If you follow me on Twitter, then you might have seen a couple phone-photos I posted a while back showing off just how excited I was about combining mica powder with nail polish, and the shiny, shiny results. Now it’s time to tell you how I did it here on the blog, for my DIY Friday post.

Couple of warnings, should you wish to attempt this yourself: mica powder is tiny and easily “poofed”, so take precautions to make sure you don’t breath any; this project is SUPER MESSY.

It also has super fun results, so I definitely recommend trying it! Just make sure you try it somewhere where staining isn’t an issue…

First off, gather your ingredients:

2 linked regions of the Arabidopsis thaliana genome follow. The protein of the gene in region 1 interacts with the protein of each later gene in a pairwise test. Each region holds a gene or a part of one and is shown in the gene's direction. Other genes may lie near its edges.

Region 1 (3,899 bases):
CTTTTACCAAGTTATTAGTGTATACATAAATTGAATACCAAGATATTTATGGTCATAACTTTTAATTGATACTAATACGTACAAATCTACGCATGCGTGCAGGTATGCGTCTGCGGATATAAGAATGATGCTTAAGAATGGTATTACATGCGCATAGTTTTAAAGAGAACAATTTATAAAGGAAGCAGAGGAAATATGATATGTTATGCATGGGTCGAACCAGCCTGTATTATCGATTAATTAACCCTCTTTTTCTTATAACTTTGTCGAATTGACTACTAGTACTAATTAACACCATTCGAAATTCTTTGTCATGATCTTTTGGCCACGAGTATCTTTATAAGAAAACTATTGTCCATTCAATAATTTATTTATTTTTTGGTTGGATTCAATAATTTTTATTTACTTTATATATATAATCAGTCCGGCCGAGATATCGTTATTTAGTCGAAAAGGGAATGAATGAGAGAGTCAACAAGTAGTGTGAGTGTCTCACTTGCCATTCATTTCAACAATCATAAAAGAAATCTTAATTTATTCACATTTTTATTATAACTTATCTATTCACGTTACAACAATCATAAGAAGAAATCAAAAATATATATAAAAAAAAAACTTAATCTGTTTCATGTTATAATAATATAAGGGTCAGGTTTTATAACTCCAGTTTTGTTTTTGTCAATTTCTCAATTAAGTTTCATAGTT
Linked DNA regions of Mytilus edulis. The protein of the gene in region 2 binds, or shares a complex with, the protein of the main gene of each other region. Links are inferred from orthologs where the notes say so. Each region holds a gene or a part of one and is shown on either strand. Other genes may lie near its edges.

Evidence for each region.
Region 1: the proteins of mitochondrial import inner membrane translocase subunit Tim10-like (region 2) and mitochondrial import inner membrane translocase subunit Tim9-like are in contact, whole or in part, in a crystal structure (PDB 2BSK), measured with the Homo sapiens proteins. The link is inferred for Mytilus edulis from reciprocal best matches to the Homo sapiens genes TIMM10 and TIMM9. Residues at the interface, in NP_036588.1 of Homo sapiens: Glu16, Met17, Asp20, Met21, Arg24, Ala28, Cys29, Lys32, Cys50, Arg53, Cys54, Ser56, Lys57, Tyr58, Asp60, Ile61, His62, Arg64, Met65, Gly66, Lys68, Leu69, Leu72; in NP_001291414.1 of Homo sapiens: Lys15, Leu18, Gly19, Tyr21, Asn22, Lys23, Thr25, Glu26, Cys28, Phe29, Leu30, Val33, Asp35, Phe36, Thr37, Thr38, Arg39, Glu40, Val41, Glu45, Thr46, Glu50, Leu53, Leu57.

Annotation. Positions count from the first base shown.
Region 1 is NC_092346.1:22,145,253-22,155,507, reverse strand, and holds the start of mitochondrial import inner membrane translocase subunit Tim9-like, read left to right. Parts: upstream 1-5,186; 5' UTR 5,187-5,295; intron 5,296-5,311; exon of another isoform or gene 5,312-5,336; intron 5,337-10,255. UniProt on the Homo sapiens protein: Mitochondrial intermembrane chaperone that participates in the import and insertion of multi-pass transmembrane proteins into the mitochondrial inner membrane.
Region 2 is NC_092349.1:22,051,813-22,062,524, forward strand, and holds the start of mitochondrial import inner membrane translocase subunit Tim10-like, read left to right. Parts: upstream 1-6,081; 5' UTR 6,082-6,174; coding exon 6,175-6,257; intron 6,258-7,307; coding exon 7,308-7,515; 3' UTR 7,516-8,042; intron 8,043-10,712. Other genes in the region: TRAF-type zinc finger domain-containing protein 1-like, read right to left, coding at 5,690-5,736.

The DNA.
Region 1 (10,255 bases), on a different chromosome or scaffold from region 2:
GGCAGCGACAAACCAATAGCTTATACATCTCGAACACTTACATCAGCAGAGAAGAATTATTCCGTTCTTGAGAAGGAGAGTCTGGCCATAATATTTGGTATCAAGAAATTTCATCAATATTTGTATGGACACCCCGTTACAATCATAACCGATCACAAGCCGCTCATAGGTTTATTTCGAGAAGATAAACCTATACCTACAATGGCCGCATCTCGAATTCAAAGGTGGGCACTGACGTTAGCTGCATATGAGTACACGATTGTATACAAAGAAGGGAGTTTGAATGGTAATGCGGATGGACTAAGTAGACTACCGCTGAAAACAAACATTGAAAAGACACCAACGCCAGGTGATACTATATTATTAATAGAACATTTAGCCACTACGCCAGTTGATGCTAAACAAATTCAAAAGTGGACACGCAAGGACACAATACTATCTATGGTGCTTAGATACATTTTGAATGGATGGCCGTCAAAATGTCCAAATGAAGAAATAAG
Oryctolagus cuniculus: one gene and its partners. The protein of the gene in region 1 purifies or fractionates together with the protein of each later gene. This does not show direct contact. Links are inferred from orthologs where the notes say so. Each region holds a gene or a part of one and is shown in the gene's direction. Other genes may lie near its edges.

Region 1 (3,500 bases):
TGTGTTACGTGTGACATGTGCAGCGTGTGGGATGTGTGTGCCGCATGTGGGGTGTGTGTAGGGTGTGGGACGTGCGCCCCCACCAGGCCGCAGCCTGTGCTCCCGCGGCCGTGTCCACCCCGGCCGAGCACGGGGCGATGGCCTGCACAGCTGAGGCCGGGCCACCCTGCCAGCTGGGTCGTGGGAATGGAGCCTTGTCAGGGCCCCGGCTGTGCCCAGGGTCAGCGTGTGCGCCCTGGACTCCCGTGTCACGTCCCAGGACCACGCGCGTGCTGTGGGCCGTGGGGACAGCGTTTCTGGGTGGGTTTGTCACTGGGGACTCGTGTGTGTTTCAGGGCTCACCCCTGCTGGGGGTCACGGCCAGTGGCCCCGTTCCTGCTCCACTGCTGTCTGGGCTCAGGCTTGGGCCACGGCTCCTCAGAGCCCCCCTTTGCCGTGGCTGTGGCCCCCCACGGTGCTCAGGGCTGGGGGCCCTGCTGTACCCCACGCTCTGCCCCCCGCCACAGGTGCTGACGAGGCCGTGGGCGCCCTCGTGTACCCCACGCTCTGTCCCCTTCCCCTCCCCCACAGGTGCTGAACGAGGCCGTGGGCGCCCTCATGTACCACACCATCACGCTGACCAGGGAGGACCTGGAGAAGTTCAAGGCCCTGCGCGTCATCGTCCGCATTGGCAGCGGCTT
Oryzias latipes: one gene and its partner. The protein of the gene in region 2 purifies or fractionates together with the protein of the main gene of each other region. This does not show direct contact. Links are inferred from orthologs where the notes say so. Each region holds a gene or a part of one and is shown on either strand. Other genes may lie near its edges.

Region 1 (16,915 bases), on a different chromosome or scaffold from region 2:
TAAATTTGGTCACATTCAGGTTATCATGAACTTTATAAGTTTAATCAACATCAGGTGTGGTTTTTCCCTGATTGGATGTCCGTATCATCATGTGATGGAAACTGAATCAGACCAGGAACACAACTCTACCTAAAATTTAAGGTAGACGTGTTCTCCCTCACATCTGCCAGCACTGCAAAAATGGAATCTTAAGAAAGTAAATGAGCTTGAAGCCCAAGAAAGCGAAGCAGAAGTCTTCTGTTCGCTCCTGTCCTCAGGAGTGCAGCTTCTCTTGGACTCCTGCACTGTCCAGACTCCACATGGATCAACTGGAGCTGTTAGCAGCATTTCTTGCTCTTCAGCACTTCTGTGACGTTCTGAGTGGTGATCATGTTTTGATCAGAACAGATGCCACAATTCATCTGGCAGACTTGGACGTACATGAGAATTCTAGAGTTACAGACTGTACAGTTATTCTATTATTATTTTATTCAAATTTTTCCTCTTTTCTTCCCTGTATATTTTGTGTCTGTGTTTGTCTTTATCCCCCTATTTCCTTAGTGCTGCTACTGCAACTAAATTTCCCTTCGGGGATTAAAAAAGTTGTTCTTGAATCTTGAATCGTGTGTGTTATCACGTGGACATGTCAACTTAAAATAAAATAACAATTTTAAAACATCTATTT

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Nail polish, clear or colored.

Any powdered eyeshadow or mica powder.

A plastic bag.

Scissors.

A piece of paper you don’t care about.

Optional: gloves.

If you use clear polish, the color will be only from the powder. If you use colored polish, the powder will give it a new tint and add a LOT of sparkle-goodness. I’ve done both now, and LOVED both results.

For this batch, I used clear polish with a green loose powdered eyeshadow that I never use on my eyes (because the color always came out too dark and muddy when I wore it). I figured a shiny green nail polish would get worn a lot more, and contrast nicely with whatever red/copper/pink shade I used with my eye make-up on any given day.

Step One: Empty the powder into the bag.

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(If I’d thought of it at the time, I’d be wearing latex gloves at this point.)